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Forum, June 7: Learn About Lebanon Woman’s Club on Saturday


Wednesday, June 06, 2018
Learn About Lebanon Woman’s Club

The Lebanon Woman’s Club will hold a bake sale on Alumni Day, Saturday, from 10:30 a.m.-1:30 p.m. The bake sale will take place at the Marion Carter Home, located on the corner of Campbell Street and Bank Street.

Marion Jackson Carter, the last surviving child of H.W. Carter, lived in this historic landmark until her death in 1961. She left the house in an endowed trust for the use of select Lebanon organizations that contribute to the betterment of Lebanon’s future citizens.

Members of the Lebanon Historical Society will be joining us to sell their books, including some old yearbooks. All proceeds from the bake sale will be used to freshen up the Marion Carter Home by making and purchasing new curtains for the lower level of the house.

We look forward to seeing you on Saturday as we all enjoy the Lebanon Alumni Day festivities. Stop by to pick up some nice homemade goodies and learn more about the Lebanon Woman’s Club. We appreciate your support.

Ellen M. Bailey, President

Lebanon Woman’s Club

OCD Awareness Walk on Saturday

Mountain Valley Treatment Center, a not-for-profit, residential program for adolescents suffering from obsessive compulsive disorder, anxiety and related disorders, will be hosting the second annual “1 Million Steps 4 OCD Walk” on Saturday.

Mountain Valley is partnering with OCD New Hampshire, the official affiliate of the International OCD Foundation, to sponsor this event on our beautiful Pike campus. Registration begins at 8:30 a.m. and the walk begins at 9 a.m. Participants will receive a T-shirt and a cookout will follow. All are welcome, and there is no charge for the event.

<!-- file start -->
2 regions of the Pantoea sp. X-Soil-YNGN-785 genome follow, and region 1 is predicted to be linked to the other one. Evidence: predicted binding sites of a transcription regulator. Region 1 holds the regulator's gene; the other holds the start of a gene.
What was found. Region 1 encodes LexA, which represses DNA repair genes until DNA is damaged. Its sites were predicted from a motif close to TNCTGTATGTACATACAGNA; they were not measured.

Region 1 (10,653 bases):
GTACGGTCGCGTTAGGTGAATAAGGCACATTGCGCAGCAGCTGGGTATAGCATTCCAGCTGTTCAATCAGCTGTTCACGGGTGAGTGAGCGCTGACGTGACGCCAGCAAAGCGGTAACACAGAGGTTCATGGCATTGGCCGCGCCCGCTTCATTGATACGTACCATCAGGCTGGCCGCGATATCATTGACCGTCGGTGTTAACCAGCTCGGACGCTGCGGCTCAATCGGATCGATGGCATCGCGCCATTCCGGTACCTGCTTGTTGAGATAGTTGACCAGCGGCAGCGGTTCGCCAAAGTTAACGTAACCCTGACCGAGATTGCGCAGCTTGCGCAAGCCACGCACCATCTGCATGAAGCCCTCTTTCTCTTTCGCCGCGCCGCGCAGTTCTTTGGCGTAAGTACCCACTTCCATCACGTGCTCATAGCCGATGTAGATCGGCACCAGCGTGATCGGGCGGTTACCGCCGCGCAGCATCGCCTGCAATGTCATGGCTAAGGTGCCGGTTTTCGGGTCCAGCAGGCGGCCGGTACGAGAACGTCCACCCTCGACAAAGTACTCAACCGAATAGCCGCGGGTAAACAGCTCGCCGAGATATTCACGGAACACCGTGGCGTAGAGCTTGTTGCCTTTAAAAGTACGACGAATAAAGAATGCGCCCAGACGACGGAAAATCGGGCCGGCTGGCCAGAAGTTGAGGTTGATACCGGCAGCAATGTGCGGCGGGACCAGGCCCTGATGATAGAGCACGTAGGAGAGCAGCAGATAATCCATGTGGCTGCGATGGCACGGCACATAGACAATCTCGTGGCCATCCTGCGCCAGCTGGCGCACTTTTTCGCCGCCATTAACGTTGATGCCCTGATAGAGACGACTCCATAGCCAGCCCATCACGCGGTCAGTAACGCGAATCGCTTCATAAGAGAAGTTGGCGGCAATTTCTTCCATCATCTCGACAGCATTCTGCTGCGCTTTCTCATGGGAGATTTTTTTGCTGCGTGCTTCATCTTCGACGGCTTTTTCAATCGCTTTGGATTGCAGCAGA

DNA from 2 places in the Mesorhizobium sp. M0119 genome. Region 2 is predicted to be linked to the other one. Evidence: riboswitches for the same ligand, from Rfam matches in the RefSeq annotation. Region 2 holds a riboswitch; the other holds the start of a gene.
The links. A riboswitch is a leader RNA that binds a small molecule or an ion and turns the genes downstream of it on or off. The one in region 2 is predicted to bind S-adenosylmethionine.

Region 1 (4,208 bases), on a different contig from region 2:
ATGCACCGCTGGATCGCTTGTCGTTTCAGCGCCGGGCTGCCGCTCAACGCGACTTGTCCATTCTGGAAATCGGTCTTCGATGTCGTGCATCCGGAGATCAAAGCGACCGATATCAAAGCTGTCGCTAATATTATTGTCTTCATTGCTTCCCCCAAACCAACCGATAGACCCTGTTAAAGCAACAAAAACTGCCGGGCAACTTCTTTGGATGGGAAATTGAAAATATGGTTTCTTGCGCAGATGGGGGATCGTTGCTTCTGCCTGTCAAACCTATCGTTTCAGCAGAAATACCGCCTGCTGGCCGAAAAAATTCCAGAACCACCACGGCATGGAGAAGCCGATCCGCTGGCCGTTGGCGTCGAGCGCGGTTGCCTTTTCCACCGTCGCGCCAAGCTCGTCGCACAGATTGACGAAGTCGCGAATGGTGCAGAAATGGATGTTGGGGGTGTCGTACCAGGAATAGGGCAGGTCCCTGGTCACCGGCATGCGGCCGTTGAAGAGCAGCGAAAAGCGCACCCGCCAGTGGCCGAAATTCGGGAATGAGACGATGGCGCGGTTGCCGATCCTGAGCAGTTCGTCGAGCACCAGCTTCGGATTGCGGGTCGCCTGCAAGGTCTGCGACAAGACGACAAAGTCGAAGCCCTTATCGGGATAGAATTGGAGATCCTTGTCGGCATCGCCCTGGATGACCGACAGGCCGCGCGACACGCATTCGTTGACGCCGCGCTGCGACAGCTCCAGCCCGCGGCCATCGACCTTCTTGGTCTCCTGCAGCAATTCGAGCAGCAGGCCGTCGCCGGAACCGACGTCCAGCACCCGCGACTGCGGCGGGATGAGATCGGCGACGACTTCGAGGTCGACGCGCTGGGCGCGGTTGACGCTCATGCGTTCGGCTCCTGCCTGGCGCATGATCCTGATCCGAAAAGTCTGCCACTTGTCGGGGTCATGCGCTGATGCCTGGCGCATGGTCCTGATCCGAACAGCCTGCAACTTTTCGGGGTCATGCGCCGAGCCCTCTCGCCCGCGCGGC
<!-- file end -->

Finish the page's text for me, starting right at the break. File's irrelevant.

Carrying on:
Our goal is to help those affected by obsessive compulsive disorder and related disorders to live full and productive lives. We aim to increase access to effective treatment, end the stigma associated with mental health issues and foster a community for those affected by OCD and the professionals who treat them.

To register for the walk, or to donate, please visit the event website at https://www.crowdrise.com/PikeNHOCDWalk.

We thank you for your support and participation.

Carl J. Lovejoy, Associate Executive Director

Mountain Valley Treatment Center

School Budgets Are Us

As a non-property owner and, being in my mature, post-family-raising years, my only dog in the school budget fight is a general interest in the welfare of society, so my opinions may carry less weight than others.

It’s reasonable that people should keep a sharp eye on school budgets and always demand thorough justification for requested increases in spending. It’s reasonable to consider the financial burdens on everyone, especially property owners who may be struggling financially.

But money isn’t the only valued coin of the realm we have, and perhaps it’s long overdue to recognize that Everything Is Us. We are the government; we are the services we want and need; there is no magic Provide Everything At No Cost Or Inconvenience Fairy.

America’s strong spirit of volunteerism often means, “I’ll lavish my love on my pet projects and everything else is someone else’s problem.”

Clean, safe, well-supplied schools where children have good academics and a wealth of “elective” choices are essential — as much as air and water are — to the survival of our species.

If we don’t pay in one way, we’re going pay in a lot of others. Let’s choose to pay in the best ways. How can we get involved? What talents can you use from us? What urgent needs can we alleviate with our time and hands? What ongoing needs can a network of community stakeholders — i.e. all of us — help provide?

Can we talk?

Sarah Crysl Akhtar

Lebanon

Memories Better Than Technology

How sad that this generation will have, when they are “of an age,” only a push-button to remember — instead of the fond memories that “ladies lingerie” brought forth. The “clickers” that signaled it was time for the elevator to start its journey to your destination, with the operator knowing exactly where you could find what you were looking for. The sometimes-sudden lurch as it started its downward trip. Oh, so many good memories!

Technology is good, but memories are better.

Lucille Wolf

Bradford, Vt.